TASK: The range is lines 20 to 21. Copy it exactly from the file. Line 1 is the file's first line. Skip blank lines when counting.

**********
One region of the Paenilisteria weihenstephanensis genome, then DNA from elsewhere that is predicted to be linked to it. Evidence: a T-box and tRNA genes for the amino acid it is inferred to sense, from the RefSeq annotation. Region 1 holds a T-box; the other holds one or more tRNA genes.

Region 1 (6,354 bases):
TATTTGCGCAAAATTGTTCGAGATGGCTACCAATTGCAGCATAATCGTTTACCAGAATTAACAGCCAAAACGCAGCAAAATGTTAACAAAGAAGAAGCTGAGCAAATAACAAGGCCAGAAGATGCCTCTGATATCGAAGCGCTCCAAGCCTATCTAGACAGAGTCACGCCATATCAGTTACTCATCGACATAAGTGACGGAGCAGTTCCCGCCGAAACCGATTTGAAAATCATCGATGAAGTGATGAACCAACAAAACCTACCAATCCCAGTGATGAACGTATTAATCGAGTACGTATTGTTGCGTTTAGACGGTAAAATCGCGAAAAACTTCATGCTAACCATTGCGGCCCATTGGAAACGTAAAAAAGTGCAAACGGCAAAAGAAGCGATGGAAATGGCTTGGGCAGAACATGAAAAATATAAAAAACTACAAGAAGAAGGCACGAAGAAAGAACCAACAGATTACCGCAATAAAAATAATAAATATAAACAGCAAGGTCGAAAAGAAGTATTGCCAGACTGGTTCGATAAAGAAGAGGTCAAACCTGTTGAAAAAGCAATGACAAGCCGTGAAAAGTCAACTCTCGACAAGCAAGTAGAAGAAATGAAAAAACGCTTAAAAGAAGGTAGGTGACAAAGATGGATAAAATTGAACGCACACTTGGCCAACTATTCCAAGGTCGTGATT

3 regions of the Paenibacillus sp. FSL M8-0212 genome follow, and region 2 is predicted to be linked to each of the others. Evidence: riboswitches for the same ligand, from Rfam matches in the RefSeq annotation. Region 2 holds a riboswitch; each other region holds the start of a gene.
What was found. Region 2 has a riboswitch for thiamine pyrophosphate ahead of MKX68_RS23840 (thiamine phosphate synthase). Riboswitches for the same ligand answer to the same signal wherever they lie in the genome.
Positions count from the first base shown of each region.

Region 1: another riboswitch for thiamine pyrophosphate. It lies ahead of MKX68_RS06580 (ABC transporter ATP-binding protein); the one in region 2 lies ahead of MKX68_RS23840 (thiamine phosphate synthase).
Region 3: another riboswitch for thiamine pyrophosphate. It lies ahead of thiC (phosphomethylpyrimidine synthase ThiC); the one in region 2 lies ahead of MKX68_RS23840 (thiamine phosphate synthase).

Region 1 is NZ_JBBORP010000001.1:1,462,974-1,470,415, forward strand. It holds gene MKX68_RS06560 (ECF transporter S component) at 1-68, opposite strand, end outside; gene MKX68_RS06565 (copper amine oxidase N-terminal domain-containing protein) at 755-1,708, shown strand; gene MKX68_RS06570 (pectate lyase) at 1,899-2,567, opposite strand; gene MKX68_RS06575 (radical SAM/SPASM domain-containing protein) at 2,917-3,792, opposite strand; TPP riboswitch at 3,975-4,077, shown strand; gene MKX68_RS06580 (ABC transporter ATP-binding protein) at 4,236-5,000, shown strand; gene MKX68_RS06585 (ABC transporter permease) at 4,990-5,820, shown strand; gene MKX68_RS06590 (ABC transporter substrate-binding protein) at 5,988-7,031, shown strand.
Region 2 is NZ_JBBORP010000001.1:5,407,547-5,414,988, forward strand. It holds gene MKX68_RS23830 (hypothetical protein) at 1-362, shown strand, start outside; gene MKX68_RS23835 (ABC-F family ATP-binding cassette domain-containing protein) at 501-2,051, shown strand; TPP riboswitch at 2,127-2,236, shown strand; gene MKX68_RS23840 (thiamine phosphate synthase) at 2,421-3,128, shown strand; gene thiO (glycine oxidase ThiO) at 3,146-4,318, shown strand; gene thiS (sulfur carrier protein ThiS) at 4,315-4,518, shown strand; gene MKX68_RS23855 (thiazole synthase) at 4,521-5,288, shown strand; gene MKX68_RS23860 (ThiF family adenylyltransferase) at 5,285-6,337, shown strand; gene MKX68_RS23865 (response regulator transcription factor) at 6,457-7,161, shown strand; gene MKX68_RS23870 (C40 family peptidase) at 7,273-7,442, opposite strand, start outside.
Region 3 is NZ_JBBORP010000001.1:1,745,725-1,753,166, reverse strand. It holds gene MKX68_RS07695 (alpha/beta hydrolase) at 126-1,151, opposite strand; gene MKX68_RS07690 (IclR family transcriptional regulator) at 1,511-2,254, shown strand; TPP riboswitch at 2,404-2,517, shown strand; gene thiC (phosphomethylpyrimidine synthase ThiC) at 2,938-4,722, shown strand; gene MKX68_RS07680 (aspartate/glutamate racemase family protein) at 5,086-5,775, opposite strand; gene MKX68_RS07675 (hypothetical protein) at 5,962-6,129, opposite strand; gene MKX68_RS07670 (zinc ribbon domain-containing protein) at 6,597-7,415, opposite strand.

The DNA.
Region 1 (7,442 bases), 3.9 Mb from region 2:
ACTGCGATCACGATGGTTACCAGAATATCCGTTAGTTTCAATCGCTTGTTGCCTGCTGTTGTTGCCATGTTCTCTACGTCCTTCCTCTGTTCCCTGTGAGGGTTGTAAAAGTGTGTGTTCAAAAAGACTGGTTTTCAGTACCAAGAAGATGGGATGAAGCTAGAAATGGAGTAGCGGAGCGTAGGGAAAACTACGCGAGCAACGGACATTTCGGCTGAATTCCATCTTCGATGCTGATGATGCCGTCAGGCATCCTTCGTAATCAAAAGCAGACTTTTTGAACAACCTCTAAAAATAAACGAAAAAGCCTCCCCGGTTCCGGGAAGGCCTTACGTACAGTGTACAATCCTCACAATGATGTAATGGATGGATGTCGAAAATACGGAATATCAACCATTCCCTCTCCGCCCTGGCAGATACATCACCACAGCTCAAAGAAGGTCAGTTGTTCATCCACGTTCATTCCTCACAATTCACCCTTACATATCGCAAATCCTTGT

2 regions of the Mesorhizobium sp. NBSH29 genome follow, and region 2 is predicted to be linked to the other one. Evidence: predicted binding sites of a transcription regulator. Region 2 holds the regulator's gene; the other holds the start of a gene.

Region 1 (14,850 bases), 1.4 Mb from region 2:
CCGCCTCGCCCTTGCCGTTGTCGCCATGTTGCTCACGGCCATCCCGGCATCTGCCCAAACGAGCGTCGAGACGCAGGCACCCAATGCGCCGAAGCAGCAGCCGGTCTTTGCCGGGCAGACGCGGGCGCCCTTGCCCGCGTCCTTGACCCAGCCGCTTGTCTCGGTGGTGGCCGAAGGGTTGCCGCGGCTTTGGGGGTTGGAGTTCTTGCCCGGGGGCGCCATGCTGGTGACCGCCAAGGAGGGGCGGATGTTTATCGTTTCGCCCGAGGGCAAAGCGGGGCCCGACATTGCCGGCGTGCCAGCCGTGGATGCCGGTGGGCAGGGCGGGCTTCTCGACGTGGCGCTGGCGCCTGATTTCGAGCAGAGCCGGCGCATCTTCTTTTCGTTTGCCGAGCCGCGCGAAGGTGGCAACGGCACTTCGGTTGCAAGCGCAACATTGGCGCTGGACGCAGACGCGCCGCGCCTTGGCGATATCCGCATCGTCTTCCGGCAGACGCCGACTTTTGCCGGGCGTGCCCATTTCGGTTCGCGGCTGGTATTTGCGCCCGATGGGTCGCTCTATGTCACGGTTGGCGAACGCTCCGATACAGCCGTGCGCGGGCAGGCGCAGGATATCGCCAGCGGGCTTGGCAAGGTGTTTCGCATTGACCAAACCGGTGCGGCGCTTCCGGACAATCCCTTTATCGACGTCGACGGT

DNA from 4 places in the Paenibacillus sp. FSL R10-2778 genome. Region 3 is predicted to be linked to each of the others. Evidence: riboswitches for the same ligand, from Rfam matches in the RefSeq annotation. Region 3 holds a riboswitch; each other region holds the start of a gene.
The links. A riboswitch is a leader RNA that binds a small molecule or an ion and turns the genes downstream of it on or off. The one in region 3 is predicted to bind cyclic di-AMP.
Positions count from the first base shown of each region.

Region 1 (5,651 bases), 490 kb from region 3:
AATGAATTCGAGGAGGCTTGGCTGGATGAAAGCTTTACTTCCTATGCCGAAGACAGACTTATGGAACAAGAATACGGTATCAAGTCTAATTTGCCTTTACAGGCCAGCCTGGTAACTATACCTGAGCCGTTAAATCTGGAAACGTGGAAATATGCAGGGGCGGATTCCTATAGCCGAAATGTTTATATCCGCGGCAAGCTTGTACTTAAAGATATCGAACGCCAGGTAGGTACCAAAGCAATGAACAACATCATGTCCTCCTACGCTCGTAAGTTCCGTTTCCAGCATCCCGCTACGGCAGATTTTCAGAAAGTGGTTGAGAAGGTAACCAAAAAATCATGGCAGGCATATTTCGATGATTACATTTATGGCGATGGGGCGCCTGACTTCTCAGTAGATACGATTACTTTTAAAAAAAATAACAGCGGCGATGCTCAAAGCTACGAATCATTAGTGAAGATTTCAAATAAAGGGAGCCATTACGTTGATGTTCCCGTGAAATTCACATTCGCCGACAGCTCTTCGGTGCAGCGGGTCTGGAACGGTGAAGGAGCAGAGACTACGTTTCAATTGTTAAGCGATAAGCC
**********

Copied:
Positions count from the first base shown of each region.

Region 1 (5,651 bases), 490 kb from region 3: